To many of Dr. Bailey’s peers, his story is a morality play about the corrosive effects of political correctness on academic freedom.
In 2003, Dr. J. Michael Bailey published “The Man Who Would Be Queen,” a book intended to explain the biology of sexual orientation and gender to a general audience.
He argued that some people born male who want to cross genders are driven primarily by an erotic fascination with themselves as women. This idea runs counter to the belief, held by many men who decide to live as women, that they are the victims of a biological mistake — in essence, women trapped in men’s bodies.
Days after the book appeared, Lynn Conway, a prominent computer scientist at the University of Michigan, sent out an e-mail message comparing Dr. Bailey’s views to Nazi propaganda. She and other transgender women found the tone of the book abusive, and the theory of motivation it presented to be a recipe for further discrimination.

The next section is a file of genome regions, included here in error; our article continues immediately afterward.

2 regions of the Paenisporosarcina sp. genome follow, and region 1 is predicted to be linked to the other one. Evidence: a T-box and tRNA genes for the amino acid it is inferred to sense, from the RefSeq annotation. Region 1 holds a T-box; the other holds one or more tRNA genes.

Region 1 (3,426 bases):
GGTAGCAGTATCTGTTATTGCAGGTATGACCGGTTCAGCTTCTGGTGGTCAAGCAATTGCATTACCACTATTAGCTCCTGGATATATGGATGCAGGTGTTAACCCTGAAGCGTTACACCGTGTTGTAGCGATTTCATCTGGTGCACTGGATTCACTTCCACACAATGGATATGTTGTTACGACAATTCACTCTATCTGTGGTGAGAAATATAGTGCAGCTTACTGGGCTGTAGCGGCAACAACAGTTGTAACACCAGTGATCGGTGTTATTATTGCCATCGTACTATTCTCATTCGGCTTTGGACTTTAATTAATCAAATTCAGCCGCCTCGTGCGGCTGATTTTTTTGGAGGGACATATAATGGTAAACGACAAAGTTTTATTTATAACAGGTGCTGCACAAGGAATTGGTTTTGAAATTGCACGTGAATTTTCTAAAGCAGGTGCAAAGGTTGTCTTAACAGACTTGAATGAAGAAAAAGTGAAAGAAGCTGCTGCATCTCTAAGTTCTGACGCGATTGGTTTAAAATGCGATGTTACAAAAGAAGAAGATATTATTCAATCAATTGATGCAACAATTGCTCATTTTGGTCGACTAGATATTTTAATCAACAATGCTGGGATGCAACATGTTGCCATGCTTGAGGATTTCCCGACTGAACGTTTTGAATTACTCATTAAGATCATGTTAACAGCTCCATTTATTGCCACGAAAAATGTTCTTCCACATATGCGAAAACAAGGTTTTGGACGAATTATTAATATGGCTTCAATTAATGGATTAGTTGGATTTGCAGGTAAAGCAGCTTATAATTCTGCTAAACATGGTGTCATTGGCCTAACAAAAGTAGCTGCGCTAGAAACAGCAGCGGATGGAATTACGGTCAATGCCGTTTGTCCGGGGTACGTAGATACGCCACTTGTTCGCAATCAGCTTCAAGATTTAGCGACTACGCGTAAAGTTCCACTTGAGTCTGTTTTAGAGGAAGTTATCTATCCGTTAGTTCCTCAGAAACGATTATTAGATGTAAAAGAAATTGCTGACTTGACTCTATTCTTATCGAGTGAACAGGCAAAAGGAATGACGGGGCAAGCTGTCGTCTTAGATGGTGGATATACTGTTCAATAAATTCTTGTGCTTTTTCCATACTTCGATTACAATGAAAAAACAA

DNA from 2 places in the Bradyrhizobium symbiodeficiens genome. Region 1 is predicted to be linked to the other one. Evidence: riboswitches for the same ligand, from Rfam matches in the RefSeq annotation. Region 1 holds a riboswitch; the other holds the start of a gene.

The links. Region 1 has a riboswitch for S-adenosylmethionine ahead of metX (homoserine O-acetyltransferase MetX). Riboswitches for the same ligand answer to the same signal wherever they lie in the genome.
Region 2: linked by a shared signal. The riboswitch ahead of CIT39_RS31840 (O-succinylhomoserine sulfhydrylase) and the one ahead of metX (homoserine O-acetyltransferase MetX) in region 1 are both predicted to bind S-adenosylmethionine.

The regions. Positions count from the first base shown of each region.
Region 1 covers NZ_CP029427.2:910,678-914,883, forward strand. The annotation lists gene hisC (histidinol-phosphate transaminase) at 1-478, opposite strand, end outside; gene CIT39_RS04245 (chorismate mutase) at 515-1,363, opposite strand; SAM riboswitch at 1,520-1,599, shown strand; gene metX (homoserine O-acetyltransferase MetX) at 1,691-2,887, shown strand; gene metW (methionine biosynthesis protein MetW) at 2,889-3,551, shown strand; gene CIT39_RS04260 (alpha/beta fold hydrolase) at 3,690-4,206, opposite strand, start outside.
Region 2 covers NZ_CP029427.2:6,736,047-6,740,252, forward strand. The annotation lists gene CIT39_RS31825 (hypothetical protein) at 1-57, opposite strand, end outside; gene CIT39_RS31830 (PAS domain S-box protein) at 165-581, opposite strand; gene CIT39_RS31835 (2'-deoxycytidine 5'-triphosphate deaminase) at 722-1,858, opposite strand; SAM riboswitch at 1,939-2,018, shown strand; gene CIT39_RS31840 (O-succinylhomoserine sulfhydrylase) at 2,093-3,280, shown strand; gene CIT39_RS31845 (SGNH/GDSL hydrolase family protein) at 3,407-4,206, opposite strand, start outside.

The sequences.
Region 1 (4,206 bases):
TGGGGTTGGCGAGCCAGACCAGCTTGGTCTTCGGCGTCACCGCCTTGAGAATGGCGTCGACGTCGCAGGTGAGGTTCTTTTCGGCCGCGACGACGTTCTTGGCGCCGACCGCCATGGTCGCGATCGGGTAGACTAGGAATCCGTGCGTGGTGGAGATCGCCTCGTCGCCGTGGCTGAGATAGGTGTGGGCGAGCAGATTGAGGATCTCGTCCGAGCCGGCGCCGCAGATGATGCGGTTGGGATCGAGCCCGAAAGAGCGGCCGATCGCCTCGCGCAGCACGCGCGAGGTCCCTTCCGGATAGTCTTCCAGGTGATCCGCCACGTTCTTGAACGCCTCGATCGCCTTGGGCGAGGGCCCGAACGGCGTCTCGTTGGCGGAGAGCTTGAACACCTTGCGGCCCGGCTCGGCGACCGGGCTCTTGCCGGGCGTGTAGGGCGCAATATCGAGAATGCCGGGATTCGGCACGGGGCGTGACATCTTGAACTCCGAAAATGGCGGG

Dr. Alice Dreger, an ethics scholar, is a longtime advocate for people born with ambiguous sexuality and has been strongly critical of sex researchers in the past. She said she had presumed that Dr. Bailey was guilty of scientific ethics violations.
But in her just-completed account, due to be published next year in The Archives of Sexual Behavior, the field’s premier journal, she concluded that the accusations against the psychologist were essentially groundless.
Some scientists say that it has become increasingly treacherous to discuss politically sensitive issues. They point to several recent cases, like that of Helmuth Nyborg, a Danish researcher who was fired in 2006 after he caused a furor in the press by reporting a slight difference in average I.Q. test scores between the sexes.